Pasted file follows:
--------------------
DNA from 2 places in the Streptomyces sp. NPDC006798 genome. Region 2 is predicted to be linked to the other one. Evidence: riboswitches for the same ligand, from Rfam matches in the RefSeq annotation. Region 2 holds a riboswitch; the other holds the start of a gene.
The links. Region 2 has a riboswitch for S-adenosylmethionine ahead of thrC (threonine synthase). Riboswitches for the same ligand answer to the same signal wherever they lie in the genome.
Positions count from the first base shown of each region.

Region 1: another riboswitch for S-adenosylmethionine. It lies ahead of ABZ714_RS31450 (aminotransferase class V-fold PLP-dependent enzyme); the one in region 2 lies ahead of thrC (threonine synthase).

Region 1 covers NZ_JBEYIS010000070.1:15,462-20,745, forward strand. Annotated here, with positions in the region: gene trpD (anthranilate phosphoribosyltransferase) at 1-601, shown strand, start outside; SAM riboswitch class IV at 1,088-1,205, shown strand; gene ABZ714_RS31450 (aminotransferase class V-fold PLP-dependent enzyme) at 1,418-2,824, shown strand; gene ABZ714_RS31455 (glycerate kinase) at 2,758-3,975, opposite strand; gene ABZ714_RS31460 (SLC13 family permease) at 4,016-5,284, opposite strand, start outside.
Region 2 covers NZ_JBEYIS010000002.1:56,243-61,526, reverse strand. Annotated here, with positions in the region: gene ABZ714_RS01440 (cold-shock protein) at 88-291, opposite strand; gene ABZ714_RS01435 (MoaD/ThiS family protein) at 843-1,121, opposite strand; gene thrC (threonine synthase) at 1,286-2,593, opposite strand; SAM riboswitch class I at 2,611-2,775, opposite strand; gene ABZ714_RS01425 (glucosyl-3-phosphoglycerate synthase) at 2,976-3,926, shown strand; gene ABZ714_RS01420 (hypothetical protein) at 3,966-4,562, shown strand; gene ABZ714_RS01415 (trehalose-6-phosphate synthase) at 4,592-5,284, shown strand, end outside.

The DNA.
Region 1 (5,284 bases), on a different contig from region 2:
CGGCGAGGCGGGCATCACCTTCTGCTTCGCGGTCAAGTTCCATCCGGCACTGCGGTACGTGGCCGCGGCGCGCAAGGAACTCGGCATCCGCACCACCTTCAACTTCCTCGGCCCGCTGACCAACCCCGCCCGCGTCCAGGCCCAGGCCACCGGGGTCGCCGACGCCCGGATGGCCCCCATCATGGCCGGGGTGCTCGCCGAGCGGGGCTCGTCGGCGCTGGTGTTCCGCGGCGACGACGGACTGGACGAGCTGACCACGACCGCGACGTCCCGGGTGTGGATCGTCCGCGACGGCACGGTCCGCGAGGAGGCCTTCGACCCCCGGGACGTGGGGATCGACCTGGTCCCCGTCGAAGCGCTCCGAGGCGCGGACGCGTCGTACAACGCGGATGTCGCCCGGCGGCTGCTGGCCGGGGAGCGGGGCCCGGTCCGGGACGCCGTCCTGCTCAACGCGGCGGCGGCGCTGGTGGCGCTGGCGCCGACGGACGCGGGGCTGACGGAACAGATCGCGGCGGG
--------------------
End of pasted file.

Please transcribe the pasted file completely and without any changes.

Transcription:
DNA from 2 places in the Streptomyces sp. NPDC006798 genome. Region 2 is predicted to be linked to the other one. Evidence: riboswitches for the same ligand, from Rfam matches in the RefSeq annotation. Region 2 holds a riboswitch; the other holds the start of a gene.
The links. Region 2 has a riboswitch for S-adenosylmethionine ahead of thrC (threonine synthase). Riboswitches for the same ligand answer to the same signal wherever they lie in the genome.
Positions count from the first base shown of each region.

Region 1: another riboswitch for S-adenosylmethionine. It lies ahead of ABZ714_RS31450 (aminotransferase class V-fold PLP-dependent enzyme); the one in region 2 lies ahead of thrC (threonine synthase).

Region 1 covers NZ_JBEYIS010000070.1:15,462-20,745, forward strand. Annotated here, with positions in the region: gene trpD (anthranilate phosphoribosyltransferase) at 1-601, shown strand, start outside; SAM riboswitch class IV at 1,088-1,205, shown strand; gene ABZ714_RS31450 (aminotransferase class V-fold PLP-dependent enzyme) at 1,418-2,824, shown strand; gene ABZ714_RS31455 (glycerate kinase) at 2,758-3,975, opposite strand; gene ABZ714_RS31460 (SLC13 family permease) at 4,016-5,284, opposite strand, start outside.
Region 2 covers NZ_JBEYIS010000002.1:56,243-61,526, reverse strand. Annotated here, with positions in the region: gene ABZ714_RS01440 (cold-shock protein) at 88-291, opposite strand; gene ABZ714_RS01435 (MoaD/ThiS family protein) at 843-1,121, opposite strand; gene thrC (threonine synthase) at 1,286-2,593, opposite strand; SAM riboswitch class I at 2,611-2,775, opposite strand; gene ABZ714_RS01425 (glucosyl-3-phosphoglycerate synthase) at 2,976-3,926, shown strand; gene ABZ714_RS01420 (hypothetical protein) at 3,966-4,562, shown strand; gene ABZ714_RS01415 (trehalose-6-phosphate synthase) at 4,592-5,284, shown strand, end outside.

The DNA.
Region 1 (5,284 bases), on a different contig from region 2:
CGGCGAGGCGGGCATCACCTTCTGCTTCGCGGTCAAGTTCCATCCGGCACTGCGGTACGTGGCCGCGGCGCGCAAGGAACTCGGCATCCGCACCACCTTCAACTTCCTCGGCCCGCTGACCAACCCCGCCCGCGTCCAGGCCCAGGCCACCGGGGTCGCCGACGCCCGGATGGCCCCCATCATGGCCGGGGTGCTCGCCGAGCGGGGCTCGTCGGCGCTGGTGTTCCGCGGCGACGACGGACTGGACGAGCTGACCACGACCGCGACGTCCCGGGTGTGGATCGTCCGCGACGGCACGGTCCGCGAGGAGGCCTTCGACCCCCGGGACGTGGGGATCGACCTGGTCCCCGTCGAAGCGCTCCGAGGCGCGGACGCGTCGTACAACGCGGATGTCGCCCGGCGGCTGCTGGCCGGGGAGCGGGGCCCGGTCCGGGACGCCGTCCTGCTCAACGCGGCGGCGGCGCTGGTGGCGCTGGCGCCGACGGACGCGGGGCTGACGGAACAGATCGCGGCGGG